Number of Americans who say they are witches is on the rise

An estimated 1 to 1.5 million people say they practice Wicca or paganism, a rise from an estimated 8,000 Wiccans in 1990

Representation of the Salem witch trials, lithograph from 1892. Credit: Library of Congress.

The number of Americans who claim to be witches has increased dramatically over the past 30 years.

An estimated 1 to 1.5 million people say they practice Wicca or paganism, a rise from an estimated 8,000 Wiccans in 1990, and 340,000 in 2008.

In 2014, a Pew Research Center survey found about 0.4 percent of Americans identify themselves Pagan or Wiccan, a significant increase over prior years.

If accurate, the Pew data would suggest that there are more self-identified “witches” in the United States than members of some mainline Protestant denominations. For example, according to 2017 figures, there are 1.4 million practicing Presbyterians in the United States.

Wicca is a form of modern pagan witchcraft begun in the 1940s and 1950s in the United Kingdom. Those who practice Wicca often refer to themselves as “witches.” People who practice other forms of witchcraft may not identify with the “Wiccan” or “pagan” label, meaning that the number of self-identified witches in the United States might actually be higher than reported.

Online, witchcraft has become increasingly popular and mainstream. The hashtag “#WitchesofInstagram” has been used nearly two million times on Instagram, featuring images of crystals, pentagrams, and people sharing their experiences as witches.

A priest pursuing doctoral studies in exorcisms told CNA that he was not surprised by the increasing number of Americans interested in dabbling in witchcraft.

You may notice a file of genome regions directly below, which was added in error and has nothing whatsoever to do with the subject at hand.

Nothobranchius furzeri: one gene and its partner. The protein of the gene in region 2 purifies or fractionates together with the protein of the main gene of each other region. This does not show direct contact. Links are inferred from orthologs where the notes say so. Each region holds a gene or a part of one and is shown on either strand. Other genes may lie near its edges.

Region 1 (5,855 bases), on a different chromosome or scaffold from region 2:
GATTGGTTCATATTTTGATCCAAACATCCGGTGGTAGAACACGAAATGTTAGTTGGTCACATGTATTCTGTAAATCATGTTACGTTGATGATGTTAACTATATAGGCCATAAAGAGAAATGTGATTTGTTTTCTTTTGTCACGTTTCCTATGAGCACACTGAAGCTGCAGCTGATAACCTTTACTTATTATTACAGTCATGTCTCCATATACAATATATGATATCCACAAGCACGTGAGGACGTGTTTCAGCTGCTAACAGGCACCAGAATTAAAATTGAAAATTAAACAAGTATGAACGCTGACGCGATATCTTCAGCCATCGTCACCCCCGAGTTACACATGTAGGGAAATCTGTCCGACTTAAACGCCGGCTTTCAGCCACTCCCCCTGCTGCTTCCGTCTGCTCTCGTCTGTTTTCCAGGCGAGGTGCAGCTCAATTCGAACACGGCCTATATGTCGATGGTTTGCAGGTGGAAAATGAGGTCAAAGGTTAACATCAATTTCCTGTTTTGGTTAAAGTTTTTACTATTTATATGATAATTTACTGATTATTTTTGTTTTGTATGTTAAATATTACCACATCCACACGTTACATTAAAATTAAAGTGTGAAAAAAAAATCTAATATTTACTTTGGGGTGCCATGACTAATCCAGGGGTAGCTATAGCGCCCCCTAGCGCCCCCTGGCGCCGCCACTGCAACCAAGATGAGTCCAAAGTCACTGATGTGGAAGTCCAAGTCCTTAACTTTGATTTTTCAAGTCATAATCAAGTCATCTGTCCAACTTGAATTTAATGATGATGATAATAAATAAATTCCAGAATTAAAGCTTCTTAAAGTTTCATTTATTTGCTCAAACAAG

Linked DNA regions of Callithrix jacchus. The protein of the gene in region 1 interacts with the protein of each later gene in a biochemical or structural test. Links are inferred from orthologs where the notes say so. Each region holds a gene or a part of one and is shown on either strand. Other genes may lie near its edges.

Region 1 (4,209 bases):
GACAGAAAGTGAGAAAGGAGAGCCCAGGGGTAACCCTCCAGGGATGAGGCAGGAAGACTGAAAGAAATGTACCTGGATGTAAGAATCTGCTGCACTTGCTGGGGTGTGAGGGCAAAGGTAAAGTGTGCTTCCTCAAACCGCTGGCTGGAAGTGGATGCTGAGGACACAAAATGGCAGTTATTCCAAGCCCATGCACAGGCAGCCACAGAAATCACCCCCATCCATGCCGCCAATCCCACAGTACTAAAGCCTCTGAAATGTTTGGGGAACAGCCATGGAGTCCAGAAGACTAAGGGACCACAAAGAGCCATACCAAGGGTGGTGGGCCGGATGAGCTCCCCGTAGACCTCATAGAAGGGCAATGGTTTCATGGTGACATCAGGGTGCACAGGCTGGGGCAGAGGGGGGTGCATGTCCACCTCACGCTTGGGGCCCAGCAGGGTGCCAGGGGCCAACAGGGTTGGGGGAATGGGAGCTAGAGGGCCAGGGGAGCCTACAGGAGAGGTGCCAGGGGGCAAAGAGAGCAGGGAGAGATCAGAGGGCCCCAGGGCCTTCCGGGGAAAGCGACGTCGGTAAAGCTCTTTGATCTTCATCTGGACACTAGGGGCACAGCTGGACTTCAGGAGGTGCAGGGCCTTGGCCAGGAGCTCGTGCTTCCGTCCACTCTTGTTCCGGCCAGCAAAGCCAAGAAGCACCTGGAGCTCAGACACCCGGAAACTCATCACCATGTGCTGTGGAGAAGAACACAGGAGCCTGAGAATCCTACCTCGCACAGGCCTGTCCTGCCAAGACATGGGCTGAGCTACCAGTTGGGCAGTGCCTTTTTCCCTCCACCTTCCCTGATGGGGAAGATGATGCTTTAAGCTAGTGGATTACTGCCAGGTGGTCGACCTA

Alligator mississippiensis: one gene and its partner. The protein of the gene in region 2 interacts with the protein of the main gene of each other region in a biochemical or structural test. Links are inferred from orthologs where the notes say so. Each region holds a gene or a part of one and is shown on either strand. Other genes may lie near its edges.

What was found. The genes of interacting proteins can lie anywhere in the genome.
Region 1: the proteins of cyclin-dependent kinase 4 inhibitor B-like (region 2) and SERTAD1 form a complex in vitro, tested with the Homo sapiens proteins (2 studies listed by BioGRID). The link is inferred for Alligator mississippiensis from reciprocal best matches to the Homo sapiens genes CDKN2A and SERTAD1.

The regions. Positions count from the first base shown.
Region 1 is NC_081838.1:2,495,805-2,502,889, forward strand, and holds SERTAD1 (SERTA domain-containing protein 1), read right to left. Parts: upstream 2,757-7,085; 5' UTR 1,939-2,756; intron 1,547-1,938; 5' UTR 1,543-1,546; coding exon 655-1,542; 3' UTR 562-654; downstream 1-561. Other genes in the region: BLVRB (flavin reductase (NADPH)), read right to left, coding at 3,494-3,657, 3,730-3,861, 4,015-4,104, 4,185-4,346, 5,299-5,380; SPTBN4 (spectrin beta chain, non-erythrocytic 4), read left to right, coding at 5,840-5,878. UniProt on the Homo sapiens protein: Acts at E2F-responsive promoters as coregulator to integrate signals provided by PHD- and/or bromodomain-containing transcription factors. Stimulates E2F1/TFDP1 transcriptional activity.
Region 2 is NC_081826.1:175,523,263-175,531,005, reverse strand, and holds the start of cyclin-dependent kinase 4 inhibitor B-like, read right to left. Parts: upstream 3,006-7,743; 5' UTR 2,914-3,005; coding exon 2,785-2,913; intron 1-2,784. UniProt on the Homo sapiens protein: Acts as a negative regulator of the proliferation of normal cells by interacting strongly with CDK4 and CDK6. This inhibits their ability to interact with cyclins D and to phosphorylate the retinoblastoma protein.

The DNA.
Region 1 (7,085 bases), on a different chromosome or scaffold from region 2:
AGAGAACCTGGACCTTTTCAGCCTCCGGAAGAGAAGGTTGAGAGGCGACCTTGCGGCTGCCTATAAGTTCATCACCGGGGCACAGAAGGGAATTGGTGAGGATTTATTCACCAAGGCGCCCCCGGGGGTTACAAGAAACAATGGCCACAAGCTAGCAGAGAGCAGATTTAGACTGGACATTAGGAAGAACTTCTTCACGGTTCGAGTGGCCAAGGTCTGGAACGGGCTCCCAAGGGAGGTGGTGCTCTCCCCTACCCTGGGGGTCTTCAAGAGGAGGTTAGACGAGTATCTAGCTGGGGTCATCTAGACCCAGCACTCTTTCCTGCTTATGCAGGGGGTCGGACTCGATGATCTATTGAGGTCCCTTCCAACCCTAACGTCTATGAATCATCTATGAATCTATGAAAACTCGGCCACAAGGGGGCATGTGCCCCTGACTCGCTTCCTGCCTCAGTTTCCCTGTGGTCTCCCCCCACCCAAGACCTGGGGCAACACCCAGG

The priest, who asked not be identified because of the attention exorcist priests often receive, pointed to the increasing popularity of spiritualism in general, which includes yoga and ouija, and the need for instant results in American culture.

He theorized that people who are dissatisfied with their religion begin to look for a “quick fix– magic.”

And while some witches differentiate between “white magic” and “black magic,” with black magic being intentionally malicious, he rejected the idea there could be any such thing as positive or harmless magic.

“Both of them are associated with Satan, and he’s in charge of that,” the priest told CNA.

Full story at Catholic News Agency.

Comments

  1. Steve Seitz says:

    A lot of people don’t realize that the quest for spiritual power comes with an inflated price. People do, indeed, get some of the power that they request. However, the demonic eventually requires payment on their investment, and trouble occurs when people don’t make that high payment.

  2. Nature abhors a vacuum. So also in the spiritual world. The vacuum left by a declining, insipid, vacuous Christianity is being filled with this rot. Cardinal Cupich, patron saint of mediocrity, take note.

  3. Clinton R. says:

    St. Michael the Archangel,
    defend us in battle.
    Be our defense against the wickedness and snares of the Devil.
    May God rebuke him, we humbly pray,
    and do thou,
    O Prince of the heavenly hosts,
    by the power of God,
    thrust into hell Satan,
    and all the evil spirits,
    who prowl about the world
    seeking the ruin of souls. Amen..

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